Lyra McKee: 'New IRA' admits killing of journalist
The New IRA has admitted carrying out the murder of journalist Lyra McKee, according to the Irish News.
In a statement given to the paper the group offered "full and sincere apologies" to her family and friends.
Ms McKee, 29, was shot in the head on Thursday night while observing rioting in Londonderry's Creggan estate.
A 57-year-old woman arrested on Tuesday in connection with Ms McKee's death has been released unconditionally.
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Police say there has been a "massive response" to her killing and have urged more members of the public to come forward.
The statement from the New IRA comes after the hard-left republican political party Saoradh - which has the support of the New IRA - had previously sought to justify the use of violence on Thursday.
In the House of Common on Tuesday, Northern Ireland Secretary Karen Bradley said there was nothing that could justify this "murderous act".
"To those responsible for this act of terrorism, we say: 'We have heard your excuses and your hollow apologies. No-one buys it. This was no accident'," she added.
Mrs Bradley also said she would hold discussions with the leaders of Northern Ireland's political parties later this week.
She will be among political leaders who will attend Ms McKee's funeral on Wednesday at St Anne's Cathedral in Belfast.
Irish President Michael D Higgins and Taoiseach (Irish PM) Leo Varadkar will also attend.
They will be joined by Irish Foreign Minister Simon Coveney, who is already in Northern Ireland meeting some of the Stormont parties after calls on Monday for urgent talks to be convened to restore power-sharing.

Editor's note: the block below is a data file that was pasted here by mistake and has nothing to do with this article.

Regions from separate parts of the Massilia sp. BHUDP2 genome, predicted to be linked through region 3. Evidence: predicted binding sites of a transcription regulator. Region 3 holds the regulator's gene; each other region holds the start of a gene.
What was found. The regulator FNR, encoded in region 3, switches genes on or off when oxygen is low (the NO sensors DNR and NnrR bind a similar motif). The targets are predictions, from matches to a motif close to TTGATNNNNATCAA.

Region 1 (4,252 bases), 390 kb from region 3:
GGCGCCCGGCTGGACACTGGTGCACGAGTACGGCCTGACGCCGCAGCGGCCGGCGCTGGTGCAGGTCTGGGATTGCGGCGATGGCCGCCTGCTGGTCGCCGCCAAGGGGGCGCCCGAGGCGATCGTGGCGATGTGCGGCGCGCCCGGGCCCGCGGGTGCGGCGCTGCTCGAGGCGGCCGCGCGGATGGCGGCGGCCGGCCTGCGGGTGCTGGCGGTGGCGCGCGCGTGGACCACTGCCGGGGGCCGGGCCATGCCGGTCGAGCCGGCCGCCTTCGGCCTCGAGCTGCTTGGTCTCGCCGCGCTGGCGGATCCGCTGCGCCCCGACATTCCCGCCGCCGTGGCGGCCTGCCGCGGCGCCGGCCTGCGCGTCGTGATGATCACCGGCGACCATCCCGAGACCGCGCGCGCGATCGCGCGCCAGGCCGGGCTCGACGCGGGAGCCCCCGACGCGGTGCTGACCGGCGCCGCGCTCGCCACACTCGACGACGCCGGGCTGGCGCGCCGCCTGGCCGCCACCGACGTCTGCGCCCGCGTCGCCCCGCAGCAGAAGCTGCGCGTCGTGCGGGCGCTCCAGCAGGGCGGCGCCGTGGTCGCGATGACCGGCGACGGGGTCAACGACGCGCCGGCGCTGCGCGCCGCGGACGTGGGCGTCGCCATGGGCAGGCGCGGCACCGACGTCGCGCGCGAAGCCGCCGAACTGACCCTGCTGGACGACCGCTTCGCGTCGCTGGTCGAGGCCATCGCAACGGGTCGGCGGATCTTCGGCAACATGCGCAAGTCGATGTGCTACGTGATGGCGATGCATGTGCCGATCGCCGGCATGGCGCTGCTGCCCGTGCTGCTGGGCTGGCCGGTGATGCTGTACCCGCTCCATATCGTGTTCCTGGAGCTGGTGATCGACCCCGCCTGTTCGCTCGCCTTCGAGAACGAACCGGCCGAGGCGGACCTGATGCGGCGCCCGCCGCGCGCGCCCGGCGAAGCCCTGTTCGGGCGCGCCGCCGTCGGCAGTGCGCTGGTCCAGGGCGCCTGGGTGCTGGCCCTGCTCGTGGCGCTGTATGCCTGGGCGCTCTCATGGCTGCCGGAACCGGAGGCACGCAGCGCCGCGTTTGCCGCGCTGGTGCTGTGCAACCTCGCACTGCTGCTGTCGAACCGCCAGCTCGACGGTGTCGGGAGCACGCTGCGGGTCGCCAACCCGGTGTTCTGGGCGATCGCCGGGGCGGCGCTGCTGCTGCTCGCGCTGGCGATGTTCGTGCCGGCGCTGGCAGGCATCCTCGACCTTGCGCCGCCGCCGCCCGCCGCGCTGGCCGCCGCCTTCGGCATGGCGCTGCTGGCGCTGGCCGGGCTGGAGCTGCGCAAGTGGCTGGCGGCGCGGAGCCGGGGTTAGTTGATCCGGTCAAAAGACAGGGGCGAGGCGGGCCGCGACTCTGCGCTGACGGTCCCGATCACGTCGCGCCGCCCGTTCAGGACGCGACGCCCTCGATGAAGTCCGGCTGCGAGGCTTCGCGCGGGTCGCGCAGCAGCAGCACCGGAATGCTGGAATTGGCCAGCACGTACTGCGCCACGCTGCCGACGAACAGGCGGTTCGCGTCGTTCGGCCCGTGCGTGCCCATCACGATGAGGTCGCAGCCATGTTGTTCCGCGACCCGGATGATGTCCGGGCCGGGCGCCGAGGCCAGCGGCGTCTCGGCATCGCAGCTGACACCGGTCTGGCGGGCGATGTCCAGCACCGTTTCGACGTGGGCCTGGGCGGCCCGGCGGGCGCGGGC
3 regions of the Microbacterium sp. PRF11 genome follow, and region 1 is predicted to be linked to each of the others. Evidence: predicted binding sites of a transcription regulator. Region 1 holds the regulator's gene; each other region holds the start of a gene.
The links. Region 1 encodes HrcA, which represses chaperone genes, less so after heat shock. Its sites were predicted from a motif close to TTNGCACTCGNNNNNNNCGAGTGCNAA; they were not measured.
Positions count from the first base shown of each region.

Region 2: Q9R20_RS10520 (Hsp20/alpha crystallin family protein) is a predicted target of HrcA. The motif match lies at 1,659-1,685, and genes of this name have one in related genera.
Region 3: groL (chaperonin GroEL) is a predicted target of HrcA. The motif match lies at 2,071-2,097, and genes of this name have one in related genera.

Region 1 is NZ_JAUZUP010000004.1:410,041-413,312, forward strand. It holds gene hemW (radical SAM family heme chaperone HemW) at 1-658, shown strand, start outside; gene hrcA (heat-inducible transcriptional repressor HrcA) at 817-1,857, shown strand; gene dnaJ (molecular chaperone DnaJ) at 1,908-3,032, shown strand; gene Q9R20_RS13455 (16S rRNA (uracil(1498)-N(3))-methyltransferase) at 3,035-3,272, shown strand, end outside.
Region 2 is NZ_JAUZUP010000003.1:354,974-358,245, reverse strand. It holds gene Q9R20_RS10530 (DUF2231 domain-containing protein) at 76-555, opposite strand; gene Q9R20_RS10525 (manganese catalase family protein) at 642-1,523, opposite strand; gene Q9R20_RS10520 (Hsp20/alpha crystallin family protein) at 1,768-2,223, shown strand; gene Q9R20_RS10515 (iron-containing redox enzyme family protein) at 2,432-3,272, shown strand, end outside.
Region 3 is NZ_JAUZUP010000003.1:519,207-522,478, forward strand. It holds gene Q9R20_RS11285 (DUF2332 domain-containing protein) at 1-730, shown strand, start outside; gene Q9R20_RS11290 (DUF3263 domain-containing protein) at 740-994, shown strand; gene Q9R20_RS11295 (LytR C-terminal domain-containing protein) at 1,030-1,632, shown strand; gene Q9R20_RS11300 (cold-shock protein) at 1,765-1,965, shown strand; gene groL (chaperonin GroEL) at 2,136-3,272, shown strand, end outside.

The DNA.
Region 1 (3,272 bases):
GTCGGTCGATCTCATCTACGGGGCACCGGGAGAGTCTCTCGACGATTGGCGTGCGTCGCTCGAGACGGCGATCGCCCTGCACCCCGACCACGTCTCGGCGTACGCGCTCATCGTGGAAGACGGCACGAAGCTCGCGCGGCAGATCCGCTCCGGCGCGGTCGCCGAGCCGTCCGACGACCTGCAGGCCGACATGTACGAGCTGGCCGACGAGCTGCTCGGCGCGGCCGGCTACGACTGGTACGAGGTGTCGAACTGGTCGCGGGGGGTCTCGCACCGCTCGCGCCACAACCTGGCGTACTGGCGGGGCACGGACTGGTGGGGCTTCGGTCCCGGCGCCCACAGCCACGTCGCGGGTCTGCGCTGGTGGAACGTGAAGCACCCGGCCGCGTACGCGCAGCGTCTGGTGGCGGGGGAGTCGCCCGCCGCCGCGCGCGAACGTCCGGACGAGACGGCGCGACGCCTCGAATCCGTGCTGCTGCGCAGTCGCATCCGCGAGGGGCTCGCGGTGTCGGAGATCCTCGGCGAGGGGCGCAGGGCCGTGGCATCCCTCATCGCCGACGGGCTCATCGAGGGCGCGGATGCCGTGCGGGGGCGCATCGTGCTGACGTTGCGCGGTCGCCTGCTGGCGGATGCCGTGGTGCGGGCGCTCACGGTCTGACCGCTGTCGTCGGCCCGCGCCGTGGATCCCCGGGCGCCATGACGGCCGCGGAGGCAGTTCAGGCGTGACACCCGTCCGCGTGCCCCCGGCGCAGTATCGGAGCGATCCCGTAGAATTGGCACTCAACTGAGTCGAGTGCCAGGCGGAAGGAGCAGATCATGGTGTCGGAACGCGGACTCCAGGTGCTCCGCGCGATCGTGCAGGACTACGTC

A vigil was held in Dublin city centre on Tuesday evening in memory of Ms McKee, which was organised by the National Union of Journalists.
Ms McKee's partner, Sara Canning, said the service on Wednesday would be a "celebration of her life".
Ms McKee was standing near a police 4x4 vehicle when she was shot after a masked gunman fired towards police and onlookers.
A protest by friends of Ms McKee took place on Monday outside the office of Saoradh.
A number of women smeared red paint in handprints on republican slogans outside the office.
Police were present but did not make any immediate arrests.
Police said the public response to the killing had been "massive".
Det Supt Jason Murphy said there had been a "palpable change" in community sentiment in support of their investigation, in terms of off-the-record intelligence.
He has urged members of the public to "come forward and have a conversation with me".
It is understood that police and the Public Prosecution Service have discussed what measures could be available to protect witnesses fearful of giving evidence at trial.
The New IRA is believed to have been formed between 2011 and 2012.
It followed the merger of a number of smaller groups, including the Real IRA, which itself was born out of a split in the mainstream Provisional IRA (PIRA) in October 1997 over Sinn Fein's embrace of the peace process.
The New IRA has been linked with four murders.
Ms McKee's killing came 21 years after the Good Friday peace agreement was signed in Northern Ireland.
The 1998 peace deal marked the end in the region of decades of violent conflict - known as the Troubles - involving republicans and loyalists during which about 3,600 people are estimated to have died.
The Good Friday Agreement was the result of intense negotiations involving the UK and Irish governments and Northern Ireland's political parties.